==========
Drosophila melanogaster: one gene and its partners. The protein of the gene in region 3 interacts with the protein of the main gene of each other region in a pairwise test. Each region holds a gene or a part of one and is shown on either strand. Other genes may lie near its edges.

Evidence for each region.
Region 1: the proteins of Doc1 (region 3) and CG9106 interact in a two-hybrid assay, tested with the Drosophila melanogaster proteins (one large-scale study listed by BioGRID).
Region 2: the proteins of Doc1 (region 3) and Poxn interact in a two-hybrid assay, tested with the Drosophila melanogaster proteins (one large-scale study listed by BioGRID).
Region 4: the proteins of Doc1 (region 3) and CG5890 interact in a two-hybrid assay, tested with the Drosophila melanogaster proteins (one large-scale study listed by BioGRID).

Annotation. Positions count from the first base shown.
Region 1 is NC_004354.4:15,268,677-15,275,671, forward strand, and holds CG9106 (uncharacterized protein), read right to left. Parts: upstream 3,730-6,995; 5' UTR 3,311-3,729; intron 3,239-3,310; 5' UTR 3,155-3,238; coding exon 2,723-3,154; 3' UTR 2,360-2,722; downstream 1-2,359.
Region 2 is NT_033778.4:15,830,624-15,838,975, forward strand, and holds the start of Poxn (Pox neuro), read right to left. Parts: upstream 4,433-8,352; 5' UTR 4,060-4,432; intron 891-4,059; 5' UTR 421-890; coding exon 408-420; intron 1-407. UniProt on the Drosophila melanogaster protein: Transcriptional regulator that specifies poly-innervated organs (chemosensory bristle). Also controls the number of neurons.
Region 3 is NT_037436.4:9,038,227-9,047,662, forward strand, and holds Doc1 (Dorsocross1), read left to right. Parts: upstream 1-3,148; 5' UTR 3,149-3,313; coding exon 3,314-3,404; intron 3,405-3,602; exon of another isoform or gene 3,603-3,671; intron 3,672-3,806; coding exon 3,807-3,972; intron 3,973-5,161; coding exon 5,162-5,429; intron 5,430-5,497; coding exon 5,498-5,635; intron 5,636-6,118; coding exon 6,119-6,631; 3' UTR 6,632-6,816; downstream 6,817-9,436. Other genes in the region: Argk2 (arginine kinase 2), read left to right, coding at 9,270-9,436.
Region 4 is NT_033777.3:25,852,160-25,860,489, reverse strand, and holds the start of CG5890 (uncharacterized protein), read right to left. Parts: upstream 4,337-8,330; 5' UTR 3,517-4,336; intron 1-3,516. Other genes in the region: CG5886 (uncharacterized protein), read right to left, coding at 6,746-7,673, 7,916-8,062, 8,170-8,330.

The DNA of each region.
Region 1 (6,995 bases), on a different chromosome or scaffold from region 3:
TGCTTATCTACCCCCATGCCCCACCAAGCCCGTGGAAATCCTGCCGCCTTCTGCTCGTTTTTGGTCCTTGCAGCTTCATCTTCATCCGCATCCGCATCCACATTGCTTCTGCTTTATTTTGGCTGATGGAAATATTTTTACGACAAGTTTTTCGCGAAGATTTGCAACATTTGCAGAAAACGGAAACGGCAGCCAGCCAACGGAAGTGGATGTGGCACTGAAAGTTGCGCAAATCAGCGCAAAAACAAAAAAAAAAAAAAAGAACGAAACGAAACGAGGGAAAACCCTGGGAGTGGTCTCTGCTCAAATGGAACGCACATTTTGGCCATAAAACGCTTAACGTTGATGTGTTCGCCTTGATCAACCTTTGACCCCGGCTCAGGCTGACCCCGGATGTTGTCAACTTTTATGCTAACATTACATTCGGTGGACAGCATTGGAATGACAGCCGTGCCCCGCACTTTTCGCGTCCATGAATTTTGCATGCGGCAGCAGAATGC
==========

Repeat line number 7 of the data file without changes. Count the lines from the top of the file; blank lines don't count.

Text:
Region 1 is NC_004354.4:15,268,677-15,275,671, forward strand, and holds CG9106 (uncharacterized protein), read right to left. Parts: upstream 3,730-6,995; 5' UTR 3,311-3,729; intron 3,239-3,310; 5' UTR 3,155-3,238; coding exon 2,723-3,154; 3' UTR 2,360-2,722; downstream 1-2,359.